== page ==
Religions across the world have long maintained belief in the existence of demonic, paranormal entities; many, including the Catholic Church, further believe that these entities are capable of overtaking the body of any unsuspecting individual, whether faithful or non-spiritual, causing various bizarre and abnormal behaviors in the victim. The Catholic Church specifically has outlined a number of common symptoms which may indicate the presence of demonic possession, mild or severe.
Early Physical Warnings
The Catholic Church argues that many rationalists believe that signs of demonic possession are actually symptoms of mental and physical ailments, such as schizophrenia, but the Vatican has long maintained that these are not one in the same. Catholics believe that the symptoms of possession may include tremors and palsy, vocal outbursts, violent headaches, vomiting and stomach cramps. The church insists that an individual can be both possessed and physically unwell at the same time and that, in fact, this is often the rule, citing Matthew 8:16 of the New Vulgate Bible: "And when evening came, they brought to [Jesus] many persons who were possessed; and he cast out the evil spirits with his word, and healed all that were sick."
Oftentimes a possessed individual will incur sudden new physical abilities. Father Gabriele Amorth, one of the most notable exorcists in modern history, relates that many of the truly possessed will become violent if prodded from their hiding place: "During an exorcism I saw a child of 11 held down by four strong men," he relates. "The child threw the men aside with ease. I was [also there] when a boy of 10 lifted a huge, heavy table." As the demon is provoked, it may also react in spurts of aggression by levitating objects or people and hurling them across the room, or by carving words into skin or walls.
Sudden Change in Behavior
Super-strength is not the only symptom present during a possession; sudden personality changes may often manifest themselves, such as turbulent outbursts, vehement aversion to any religious iconography and abrupt knowledge of archaic languages. Usually peaceful individuals will sometimes act out by making obscene or lewd comments or threatening others with violence or fear. The classical Greek word for demon ("daemon") can be translated to mean an "unclean spirit" or "fallen angel," so it is not uncommon for the once spiritual or virtuous who have been possessed to display overnight changes in routine behavior.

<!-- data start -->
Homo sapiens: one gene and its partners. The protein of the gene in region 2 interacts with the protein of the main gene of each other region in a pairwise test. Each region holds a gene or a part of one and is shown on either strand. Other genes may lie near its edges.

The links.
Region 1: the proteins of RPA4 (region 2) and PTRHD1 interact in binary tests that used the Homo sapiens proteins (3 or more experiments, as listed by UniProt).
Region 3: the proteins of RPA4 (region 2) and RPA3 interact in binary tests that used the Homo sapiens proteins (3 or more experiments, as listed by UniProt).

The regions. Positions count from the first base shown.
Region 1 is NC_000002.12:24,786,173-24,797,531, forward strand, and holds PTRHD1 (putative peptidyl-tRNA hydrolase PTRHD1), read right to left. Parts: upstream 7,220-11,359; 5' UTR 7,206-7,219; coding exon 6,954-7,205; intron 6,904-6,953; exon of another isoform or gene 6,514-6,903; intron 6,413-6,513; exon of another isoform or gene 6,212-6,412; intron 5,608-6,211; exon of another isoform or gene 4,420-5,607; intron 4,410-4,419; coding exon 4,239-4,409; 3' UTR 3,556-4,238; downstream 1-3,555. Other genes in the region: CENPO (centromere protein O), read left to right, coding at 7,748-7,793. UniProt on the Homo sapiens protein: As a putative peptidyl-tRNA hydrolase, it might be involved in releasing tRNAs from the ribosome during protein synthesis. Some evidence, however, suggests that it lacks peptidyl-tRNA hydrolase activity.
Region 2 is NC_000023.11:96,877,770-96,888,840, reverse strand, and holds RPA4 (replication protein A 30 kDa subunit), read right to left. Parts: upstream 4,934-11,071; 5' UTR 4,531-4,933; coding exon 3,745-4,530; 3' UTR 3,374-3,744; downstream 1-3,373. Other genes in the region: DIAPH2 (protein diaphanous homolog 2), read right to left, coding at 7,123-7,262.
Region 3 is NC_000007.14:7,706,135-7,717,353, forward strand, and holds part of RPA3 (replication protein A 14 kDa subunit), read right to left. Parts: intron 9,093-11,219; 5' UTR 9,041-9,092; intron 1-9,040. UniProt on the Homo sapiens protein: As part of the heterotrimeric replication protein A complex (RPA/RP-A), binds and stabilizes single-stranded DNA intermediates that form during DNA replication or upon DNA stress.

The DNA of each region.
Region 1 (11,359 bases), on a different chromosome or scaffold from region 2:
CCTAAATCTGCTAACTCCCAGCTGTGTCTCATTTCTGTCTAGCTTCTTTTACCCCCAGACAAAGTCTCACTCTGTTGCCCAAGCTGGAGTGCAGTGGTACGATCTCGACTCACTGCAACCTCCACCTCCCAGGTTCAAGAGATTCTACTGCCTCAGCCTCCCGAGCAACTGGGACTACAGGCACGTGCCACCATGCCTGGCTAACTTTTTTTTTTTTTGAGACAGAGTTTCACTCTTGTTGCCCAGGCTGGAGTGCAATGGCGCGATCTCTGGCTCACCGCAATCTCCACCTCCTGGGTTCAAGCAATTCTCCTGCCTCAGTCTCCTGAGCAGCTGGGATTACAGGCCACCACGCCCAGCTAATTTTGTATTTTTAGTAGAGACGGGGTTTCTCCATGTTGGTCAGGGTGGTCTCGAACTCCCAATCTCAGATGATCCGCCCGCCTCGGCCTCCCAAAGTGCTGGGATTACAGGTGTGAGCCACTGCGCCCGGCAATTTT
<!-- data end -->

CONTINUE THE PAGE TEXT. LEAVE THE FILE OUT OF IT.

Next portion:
As with many religions, the Catholic Church's response to true demonic possession is exorcism. This is usually performed by a designated priest in tandem with another member of the clergy, responsible for the prayers, although some believe that an exorcism can be performed by any knowledgeable and faithful individual, should the need arise. The rite is initiated by a dedicatory prayer to God (it also serves as a request to higher powers to assist in cleansing the unclean spirit), followed by the recitation of Psalms. Upon completion, the initial exorcism is performed. Many designated priests, including Amorth, rely on the assistance of items such as salt, oil and holy water. The Catholic Church is quick to point out that, in some cases, it may take up to a full year of exorcism rites to completely rid an individual of evil spirits and demons.
- 'Demonic Possession and Exorcism', FR. William Saunders
- New Advent: 'Demonic Possession' Catholic Encyclopedia
- Knox Bible, Westminster Diocese 2012
- Boston Catholic Journal: 'An Interview With Father Gabriele Amorth', Gyles Brandreth (Daily Telegraph), Oct. 2000
- Easton's 1897 Bible Dictionary, 'Daemon' (cat. alphabetically)
- Catholic Encyclopedia, 'Exorcists', New Advent
- Rite of Exorcism, Prayers and Psalms
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